‘Rocky IV is not a Christmas movie!’ cynics will scoff, but the only way that’s a valid point is if you mean that it’s actually a movie that could and should be enjoyed all year round. Rocky Balboa – now well established as a loveable punchbag, impervious to pain – must avenge the untimely death of his old foe-turned-chum Apollo Creed, at the very-large-hands of Soviet man-mountain, Ivan Drago. So, off he pops to Moscow for a gruelling 15-round bout that’s inexplicably held on Christmas day, while his son watches through gritted teeth back home. No wonder the kid ages about 10 years and has anger issues in the space of the few months between the events of this movie and the saga’s next instalment. Apparently there’s a Sylvester Stallone cut of the film that’s around an hour longer. That must be the version that includes extended montage scenes of Drago singing Christmas carols…
THE HUDSUCKER PROXY (1994)
The Coen Brothers’ most overlooked and unfairly maligned picture captures the true spirit of Christmas. Yes, that’s right, it’s a movie about money, capitalism, greed and schadenfreude. Tim Robbins plays Norville Barnes, the hapless stooge thrust to the top of Hudsucker Industries as part of an attempt to manipulate the company’s stock valuation. But the board hadn’t banked on ole Norville having a trick or two up his snot-encrusted sleeze. Better yet, it’s all beautifully filmed with Hudsucker headquarters towering above the snow-flecked streets of New York City, with a suitably seasonal-flavoured score to match. There’s even some room for a love story, a redemption tale and a bundle of laughs along the way. It’s that rarest of feats: a family-friendly Christmas movie that doesn’t resort to cliché and well-trodden terrain. Y’know, for kids…
Who doesn’t love a story about an army of maniacal little monsters terrorising suburbia while laughing their asses off at their frightened victims? Doesn’t that just scream Christmas to you? If you prefer to see in your festive celebrations with a healthy dose of seasonal cynicism, this might just be the perfect Christmas movie. From those early scenes soundtracked by Darlene Love’s Christmas (Baby Please Come Home) to the unforgettable introduction of the adorable Mogwai, Gizmo and the parade of anarchy that follows when it all goes pear-shaped (s/o to the mum who shows the evil critters who’s boss in her kitchen), this is a total and utter riot. It’s even got the little green devils singing Christmas carols at one point. Festive af m8.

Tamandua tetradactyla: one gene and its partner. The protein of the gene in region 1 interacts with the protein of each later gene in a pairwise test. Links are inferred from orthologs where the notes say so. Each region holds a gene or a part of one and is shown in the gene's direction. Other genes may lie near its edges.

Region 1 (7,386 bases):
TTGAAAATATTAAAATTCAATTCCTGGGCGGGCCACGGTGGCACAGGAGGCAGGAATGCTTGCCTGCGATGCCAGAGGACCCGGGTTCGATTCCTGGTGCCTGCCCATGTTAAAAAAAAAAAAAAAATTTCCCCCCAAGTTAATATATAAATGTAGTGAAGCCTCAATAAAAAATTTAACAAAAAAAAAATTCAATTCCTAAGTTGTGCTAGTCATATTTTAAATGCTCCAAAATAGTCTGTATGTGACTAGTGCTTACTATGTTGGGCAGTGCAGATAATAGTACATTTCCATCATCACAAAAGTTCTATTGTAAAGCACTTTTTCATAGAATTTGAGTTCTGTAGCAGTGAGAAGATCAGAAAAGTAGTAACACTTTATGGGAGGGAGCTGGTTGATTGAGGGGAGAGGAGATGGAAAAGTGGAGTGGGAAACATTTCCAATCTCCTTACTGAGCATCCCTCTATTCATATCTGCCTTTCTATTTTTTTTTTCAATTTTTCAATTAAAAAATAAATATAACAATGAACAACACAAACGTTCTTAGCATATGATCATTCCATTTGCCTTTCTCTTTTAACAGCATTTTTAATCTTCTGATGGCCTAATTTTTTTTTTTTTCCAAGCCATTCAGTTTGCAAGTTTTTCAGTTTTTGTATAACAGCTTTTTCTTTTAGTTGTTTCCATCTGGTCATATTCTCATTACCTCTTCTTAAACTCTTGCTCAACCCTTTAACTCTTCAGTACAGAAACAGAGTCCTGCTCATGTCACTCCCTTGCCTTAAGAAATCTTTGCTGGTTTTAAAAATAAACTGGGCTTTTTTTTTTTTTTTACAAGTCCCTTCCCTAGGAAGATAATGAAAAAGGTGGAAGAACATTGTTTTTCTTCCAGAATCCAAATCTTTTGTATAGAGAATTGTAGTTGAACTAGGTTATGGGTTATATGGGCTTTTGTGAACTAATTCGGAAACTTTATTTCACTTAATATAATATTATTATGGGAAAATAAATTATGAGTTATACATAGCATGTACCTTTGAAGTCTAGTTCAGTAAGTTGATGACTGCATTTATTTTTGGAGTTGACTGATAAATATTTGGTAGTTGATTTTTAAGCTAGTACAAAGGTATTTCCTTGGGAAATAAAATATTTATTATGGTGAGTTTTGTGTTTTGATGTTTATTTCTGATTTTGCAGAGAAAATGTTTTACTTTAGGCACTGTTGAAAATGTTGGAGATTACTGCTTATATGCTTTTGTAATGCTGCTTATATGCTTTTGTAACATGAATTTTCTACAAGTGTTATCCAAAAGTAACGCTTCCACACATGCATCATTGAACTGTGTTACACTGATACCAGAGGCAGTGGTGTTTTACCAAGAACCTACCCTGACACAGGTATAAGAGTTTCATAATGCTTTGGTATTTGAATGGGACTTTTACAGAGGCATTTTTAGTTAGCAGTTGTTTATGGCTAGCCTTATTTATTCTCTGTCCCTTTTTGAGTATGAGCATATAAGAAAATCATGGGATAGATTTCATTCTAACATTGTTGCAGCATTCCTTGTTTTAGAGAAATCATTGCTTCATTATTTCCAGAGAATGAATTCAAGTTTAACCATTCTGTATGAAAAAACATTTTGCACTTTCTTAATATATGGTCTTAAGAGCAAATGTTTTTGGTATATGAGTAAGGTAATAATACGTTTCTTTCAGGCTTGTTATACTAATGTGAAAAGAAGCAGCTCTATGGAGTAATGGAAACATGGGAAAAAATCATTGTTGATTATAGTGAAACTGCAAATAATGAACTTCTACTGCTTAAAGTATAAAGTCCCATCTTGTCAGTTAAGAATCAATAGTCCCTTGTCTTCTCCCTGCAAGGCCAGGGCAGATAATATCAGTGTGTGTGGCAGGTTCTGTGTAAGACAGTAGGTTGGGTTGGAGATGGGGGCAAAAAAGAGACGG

DIE HARD (1988)
Yet another of those movies that upsets purists who think Christmas movies should be all sleigh rides and wholesome family-friendly schmaltz. Bore off. Shouldn’t Christmas be a time for inclusiveness? Exactly, and Die Hard is literally set on Christmas Eve at a Christmas party. It’s also got RUN DMC doing a Christmas song on its soundtrack. Note how NYPD officer John McClane (Bruce Willis) single-handedly brings joy to the people, like some sort of vest-wearing, gun-toting Santa, by fighting off the evil Hans Gruber (Alan Rickman) and his band of Scrooge-esque shitheaps. Who can forget the classic scene where McClane daubs the words: ‘Now I’ve got a gun. Ho-ho-ho!’ in blood on the sweater of one of the heist-baddies? If that doesn’t make you feel all warm and fuzzy inside then maybe the problem is you, pal.
TRADING PLACES (1983)
John Landis’ ‘80s comedy classic is set at Christmas and New Year’s in a freezing cold Philadelphia, bears a Dickensian sentiment and at one point features Dan Ackroyd in a natty old Santa suit holding a pistol to his head in despair. Festive. It’s a typical fish-out-of-water case of rags to riches and riches to rags, all predicated on a $1 bet between the Duke Brothers – two horrible bankers seeking to settle a debate about whether genetics or upbringing shape a person’s life and destiny. If you can overlook one or two of the movie’s more ‘dated’ gags, this is an endearing, underdog tale of revenge, played out in the most entertaining manner.
BATMAN RETURNS (1992)
It’s Christmas in Gotham, which basically turns Batman’s manor into a gone-wrong snowglobe, complete with deadly mistletoe, villains exploding out of gifts and a gang of penguins with candycane-like rockets strapped to their backs. It truly is the most wonderful time of the year. This also includes the most iconic cast of anti-heroes assembled in the Batman movie universe, boasting Michelle Pfeiffer as a sultry Catwoman, an ultra-devious Danny DeVito as the Penguin and Christopher Walken doing amazing evil businessman things as Max Shreck. Hell, why not go one further, there’s a case to be made for this being director Tim Burton’s best Christmas movie…